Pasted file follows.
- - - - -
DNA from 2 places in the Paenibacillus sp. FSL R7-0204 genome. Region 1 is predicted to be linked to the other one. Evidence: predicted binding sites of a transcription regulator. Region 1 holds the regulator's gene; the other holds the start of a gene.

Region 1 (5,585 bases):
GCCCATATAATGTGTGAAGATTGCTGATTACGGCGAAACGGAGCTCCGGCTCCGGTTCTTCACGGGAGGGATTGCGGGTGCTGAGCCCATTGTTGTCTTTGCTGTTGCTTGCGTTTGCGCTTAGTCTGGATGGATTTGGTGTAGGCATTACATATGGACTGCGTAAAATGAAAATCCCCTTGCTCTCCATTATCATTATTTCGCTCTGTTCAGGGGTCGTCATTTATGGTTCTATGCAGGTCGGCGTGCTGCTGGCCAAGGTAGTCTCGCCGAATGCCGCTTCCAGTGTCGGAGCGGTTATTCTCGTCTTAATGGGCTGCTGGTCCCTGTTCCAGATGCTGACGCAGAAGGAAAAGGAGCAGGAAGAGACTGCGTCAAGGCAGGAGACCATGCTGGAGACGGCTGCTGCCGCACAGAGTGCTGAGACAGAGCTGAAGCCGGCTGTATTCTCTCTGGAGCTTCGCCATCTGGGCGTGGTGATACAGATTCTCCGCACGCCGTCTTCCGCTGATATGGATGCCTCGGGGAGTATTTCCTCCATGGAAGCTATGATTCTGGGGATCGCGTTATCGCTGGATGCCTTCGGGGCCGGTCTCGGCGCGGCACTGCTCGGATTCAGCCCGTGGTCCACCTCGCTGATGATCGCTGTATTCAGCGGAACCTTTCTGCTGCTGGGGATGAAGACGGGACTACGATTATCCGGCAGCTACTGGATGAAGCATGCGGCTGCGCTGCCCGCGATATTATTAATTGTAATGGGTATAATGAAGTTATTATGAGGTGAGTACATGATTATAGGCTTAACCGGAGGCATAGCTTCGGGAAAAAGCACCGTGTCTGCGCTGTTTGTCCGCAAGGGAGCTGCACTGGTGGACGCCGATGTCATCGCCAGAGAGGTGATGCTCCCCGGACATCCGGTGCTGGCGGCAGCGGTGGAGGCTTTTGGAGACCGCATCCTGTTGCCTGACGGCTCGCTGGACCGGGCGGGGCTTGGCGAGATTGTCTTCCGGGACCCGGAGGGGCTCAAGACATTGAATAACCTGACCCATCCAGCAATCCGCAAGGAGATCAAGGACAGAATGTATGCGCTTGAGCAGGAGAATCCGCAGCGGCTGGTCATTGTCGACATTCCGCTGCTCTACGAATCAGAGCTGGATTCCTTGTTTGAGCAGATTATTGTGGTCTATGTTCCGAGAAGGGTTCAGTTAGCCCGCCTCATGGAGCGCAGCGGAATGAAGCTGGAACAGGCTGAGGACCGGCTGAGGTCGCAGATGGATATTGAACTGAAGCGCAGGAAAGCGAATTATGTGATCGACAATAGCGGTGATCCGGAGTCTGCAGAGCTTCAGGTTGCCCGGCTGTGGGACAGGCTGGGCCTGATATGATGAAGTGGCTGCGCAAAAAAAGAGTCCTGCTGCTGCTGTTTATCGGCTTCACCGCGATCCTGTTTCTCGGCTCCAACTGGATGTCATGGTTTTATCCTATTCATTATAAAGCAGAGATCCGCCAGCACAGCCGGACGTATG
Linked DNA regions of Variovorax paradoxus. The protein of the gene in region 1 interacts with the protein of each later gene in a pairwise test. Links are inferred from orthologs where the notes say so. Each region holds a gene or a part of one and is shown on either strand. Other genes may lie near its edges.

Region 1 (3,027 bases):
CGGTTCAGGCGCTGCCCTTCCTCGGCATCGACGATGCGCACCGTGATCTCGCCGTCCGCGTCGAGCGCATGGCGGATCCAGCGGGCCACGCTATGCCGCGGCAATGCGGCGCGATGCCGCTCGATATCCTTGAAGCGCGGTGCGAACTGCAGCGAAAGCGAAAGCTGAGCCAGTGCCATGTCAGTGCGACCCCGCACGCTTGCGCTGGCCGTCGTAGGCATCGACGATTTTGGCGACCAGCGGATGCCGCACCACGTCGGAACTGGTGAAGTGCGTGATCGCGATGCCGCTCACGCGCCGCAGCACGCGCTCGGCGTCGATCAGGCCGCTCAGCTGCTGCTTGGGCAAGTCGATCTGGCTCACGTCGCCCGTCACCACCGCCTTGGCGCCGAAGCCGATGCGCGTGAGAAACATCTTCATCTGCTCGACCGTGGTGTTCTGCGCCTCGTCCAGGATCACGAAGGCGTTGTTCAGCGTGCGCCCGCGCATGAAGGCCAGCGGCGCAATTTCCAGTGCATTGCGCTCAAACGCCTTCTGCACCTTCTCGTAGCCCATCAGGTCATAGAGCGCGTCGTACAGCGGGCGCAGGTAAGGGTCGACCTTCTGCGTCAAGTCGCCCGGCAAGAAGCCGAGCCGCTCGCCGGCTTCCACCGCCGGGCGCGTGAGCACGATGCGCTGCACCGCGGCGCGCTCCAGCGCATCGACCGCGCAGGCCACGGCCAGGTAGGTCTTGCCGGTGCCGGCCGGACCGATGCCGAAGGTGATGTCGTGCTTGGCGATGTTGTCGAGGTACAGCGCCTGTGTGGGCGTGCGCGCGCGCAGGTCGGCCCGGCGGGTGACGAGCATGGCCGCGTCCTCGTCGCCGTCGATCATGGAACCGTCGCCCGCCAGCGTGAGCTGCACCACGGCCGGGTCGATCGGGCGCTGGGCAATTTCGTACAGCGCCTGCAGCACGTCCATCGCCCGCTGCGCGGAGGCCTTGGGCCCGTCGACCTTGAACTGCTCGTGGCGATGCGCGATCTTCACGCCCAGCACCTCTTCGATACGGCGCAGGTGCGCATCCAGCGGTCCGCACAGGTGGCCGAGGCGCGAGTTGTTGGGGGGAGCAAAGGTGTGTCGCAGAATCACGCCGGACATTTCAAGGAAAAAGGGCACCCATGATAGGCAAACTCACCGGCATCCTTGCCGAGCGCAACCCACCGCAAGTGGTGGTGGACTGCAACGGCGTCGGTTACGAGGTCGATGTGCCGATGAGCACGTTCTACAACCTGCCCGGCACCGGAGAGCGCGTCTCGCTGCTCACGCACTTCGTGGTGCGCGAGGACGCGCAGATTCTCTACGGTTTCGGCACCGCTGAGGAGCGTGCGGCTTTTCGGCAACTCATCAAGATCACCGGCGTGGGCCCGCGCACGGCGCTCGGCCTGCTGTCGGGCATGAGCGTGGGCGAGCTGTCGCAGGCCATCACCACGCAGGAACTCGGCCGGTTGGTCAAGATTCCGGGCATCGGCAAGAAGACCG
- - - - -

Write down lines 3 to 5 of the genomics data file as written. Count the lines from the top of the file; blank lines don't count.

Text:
GCCCATATAATGTGTGAAGATTGCTGATTACGGCGAAACGGAGCTCCGGCTCCGGTTCTTCACGGGAGGGATTGCGGGTGCTGAGCCCATTGTTGTCTTTGCTGTTGCTTGCGTTTGCGCTTAGTCTGGATGGATTTGGTGTAGGCATTACATATGGACTGCGTAAAATGAAAATCCCCTTGCTCTCCATTATCATTATTTCGCTCTGTTCAGGGGTCGTCATTTATGGTTCTATGCAGGTCGGCGTGCTGCTGGCCAAGGTAGTCTCGCCGAATGCCGCTTCCAGTGTCGGAGCGGTTATTCTCGTCTTAATGGGCTGCTGGTCCCTGTTCCAGATGCTGACGCAGAAGGAAAAGGAGCAGGAAGAGACTGCGTCAAGGCAGGAGACCATGCTGGAGACGGCTGCTGCCGCACAGAGTGCTGAGACAGAGCTGAAGCCGGCTGTATTCTCTCTGGAGCTTCGCCATCTGGGCGTGGTGATACAGATTCTCCGCACGCCGTCTTCCGCTGATATGGATGCCTCGGGGAGTATTTCCTCCATGGAAGCTATGATTCTGGGGATCGCGTTATCGCTGGATGCCTTCGGGGCCGGTCTCGGCGCGGCACTGCTCGGATTCAGCCCGTGGTCCACCTCGCTGATGATCGCTGTATTCAGCGGAACCTTTCTGCTGCTGGGGATGAAGACGGGACTACGATTATCCGGCAGCTACTGGATGAAGCATGCGGCTGCGCTGCCCGCGATATTATTAATTGTAATGGGTATAATGAAGTTATTATGAGGTGAGTACATGATTATAGGCTTAACCGGAGGCATAGCTTCGGGAAAAAGCACCGTGTCTGCGCTGTTTGTCCGCAAGGGAGCTGCACTGGTGGACGCCGATGTCATCGCCAGAGAGGTGATGCTCCCCGGACATCCGGTGCTGGCGGCAGCGGTGGAGGCTTTTGGAGACCGCATCCTGTTGCCTGACGGCTCGCTGGACCGGGCGGGGCTTGGCGAGATTGTCTTCCGGGACCCGGAGGGGCTCAAGACATTGAATAACCTGACCCATCCAGCAATCCGCAAGGAGATCAAGGACAGAATGTATGCGCTTGAGCAGGAGAATCCGCAGCGGCTGGTCATTGTCGACATTCCGCTGCTCTACGAATCAGAGCTGGATTCCTTGTTTGAGCAGATTATTGTGGTCTATGTTCCGAGAAGGGTTCAGTTAGCCCGCCTCATGGAGCGCAGCGGAATGAAGCTGGAACAGGCTGAGGACCGGCTGAGGTCGCAGATGGATATTGAACTGAAGCGCAGGAAAGCGAATTATGTGATCGACAATAGCGGTGATCCGGAGTCTGCAGAGCTTCAGGTTGCCCGGCTGTGGGACAGGCTGGGCCTGATATGATGAAGTGGCTGCGCAAAAAAAGAGTCCTGCTGCTGCTGTTTATCGGCTTCACCGCGATCCTGTTTCTCGGCTCCAACTGGATGTCATGGTTTTATCCTATTCATTATAAAGCAGAGATCCGCCAGCACAGCCGGACGTATG
Linked DNA regions of Variovorax paradoxus. The protein of the gene in region 1 interacts with the protein of each later gene in a pairwise test. Links are inferred from orthologs where the notes say so. Each region holds a gene or a part of one and is shown on either strand. Other genes may lie near its edges.

Region 1 (3,027 bases):